Political risks and headwinds remain high on the list of concerns for U.K. pension funds, delegates heard at the Pensions and Lifetime Savings Association's annual conference in Edinburgh on Wednesday.
Speakers agreed that political leaders globally have not dealt with issues such as demographics and distribution of capital. Daniel Booth, chief investment officer of Border to Coast Pensions Partnership, Leeds, England, a £46 billion ($60.7 billion) pool of 12 U.K. local authority pension funds, said that because there is no leadership on these issues there is "no reason to find a solution to these tensions."Mr. Booth said the retirement age in the U.K. would theoretically need to be increased to at least 70 by 2030 to meet a stable support ratio of active workers to retirees.
Speaking on the same panel, Roelof Salomons, chief strategist at Kempen Capital Management, added that center-right and center-left governments have been losing popularity in developed market countries since 2008. But he said that an increase in inflation would "help to release debt burden and alleviate some of the issues regarding populist governments."
Jo Holden, CIO for Mercer's U.K. advisory business, said on the same panel that among other challenges, "we are probably facing a bear market at some point," but Ms. Holden said she was "worried investors were not taking any action on risk management as they (still) think yields will increase."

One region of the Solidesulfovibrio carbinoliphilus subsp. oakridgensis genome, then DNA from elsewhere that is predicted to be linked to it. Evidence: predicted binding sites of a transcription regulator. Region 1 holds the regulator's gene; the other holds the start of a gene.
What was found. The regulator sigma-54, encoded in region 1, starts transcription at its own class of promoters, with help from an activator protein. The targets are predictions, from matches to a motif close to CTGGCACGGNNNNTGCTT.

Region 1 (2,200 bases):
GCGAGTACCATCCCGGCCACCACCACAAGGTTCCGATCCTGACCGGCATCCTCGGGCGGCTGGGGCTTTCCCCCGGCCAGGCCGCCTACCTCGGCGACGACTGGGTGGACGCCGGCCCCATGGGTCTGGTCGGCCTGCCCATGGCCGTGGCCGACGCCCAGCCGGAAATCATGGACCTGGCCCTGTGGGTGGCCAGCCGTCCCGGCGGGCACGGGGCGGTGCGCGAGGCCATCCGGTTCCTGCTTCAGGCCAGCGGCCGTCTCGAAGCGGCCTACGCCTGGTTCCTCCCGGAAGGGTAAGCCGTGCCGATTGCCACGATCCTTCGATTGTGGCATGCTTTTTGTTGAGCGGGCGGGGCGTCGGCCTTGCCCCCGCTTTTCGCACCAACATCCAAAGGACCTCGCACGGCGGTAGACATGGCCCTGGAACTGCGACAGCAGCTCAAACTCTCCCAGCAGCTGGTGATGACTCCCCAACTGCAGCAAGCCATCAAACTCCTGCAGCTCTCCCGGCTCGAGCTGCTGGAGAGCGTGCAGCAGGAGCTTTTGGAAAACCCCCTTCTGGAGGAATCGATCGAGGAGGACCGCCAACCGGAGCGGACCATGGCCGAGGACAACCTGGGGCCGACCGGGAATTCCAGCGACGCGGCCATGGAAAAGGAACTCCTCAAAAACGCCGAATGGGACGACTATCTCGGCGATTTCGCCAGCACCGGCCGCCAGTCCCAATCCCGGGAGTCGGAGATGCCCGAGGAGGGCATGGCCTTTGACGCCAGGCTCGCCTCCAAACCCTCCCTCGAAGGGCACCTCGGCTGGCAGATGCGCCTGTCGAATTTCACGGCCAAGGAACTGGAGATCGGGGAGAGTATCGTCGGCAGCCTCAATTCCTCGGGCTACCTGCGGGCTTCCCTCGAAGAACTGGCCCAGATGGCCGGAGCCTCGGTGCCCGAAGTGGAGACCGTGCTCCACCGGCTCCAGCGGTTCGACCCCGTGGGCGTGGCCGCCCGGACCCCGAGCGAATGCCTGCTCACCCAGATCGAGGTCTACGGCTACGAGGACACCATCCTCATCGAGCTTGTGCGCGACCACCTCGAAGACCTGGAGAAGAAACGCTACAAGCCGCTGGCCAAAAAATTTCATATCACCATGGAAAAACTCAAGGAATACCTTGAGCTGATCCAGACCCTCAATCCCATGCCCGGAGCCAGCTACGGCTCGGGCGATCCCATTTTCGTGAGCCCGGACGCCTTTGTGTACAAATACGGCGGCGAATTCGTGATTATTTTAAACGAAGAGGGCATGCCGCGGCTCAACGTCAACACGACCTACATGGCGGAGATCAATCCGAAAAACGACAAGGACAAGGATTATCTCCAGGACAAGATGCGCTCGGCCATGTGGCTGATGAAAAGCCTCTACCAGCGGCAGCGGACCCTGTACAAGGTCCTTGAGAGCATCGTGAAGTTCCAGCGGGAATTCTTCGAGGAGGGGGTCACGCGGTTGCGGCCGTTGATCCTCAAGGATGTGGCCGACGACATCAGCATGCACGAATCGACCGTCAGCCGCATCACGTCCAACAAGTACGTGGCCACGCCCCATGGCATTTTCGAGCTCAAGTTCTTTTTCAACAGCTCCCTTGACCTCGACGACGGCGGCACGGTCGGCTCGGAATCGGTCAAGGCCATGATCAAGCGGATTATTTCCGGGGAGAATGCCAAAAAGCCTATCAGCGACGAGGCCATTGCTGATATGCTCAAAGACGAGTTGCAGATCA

Ms. Holden said although investors had similar expectations for yields in 2010, 2011 and 2012, defined benefit funds are more mature than 10 years ago. Pension funds should take a step back and assess how much upside do they really need in a shorter time horizon of 10 to 15 years, she said.
"Discount rates (which are gilt-related) are very low, and pension funds don't need a huge amount of return," Ms. Holden said.
However, Mr. Booth added, depending on the pension fund's liability structure, diversification is about how much risk a pension fund should employ, not adding more managers or asset classes. "It's understanding what the risk drivers are," Mr. Booth said. "Adding more asset classes dilutes the alpha."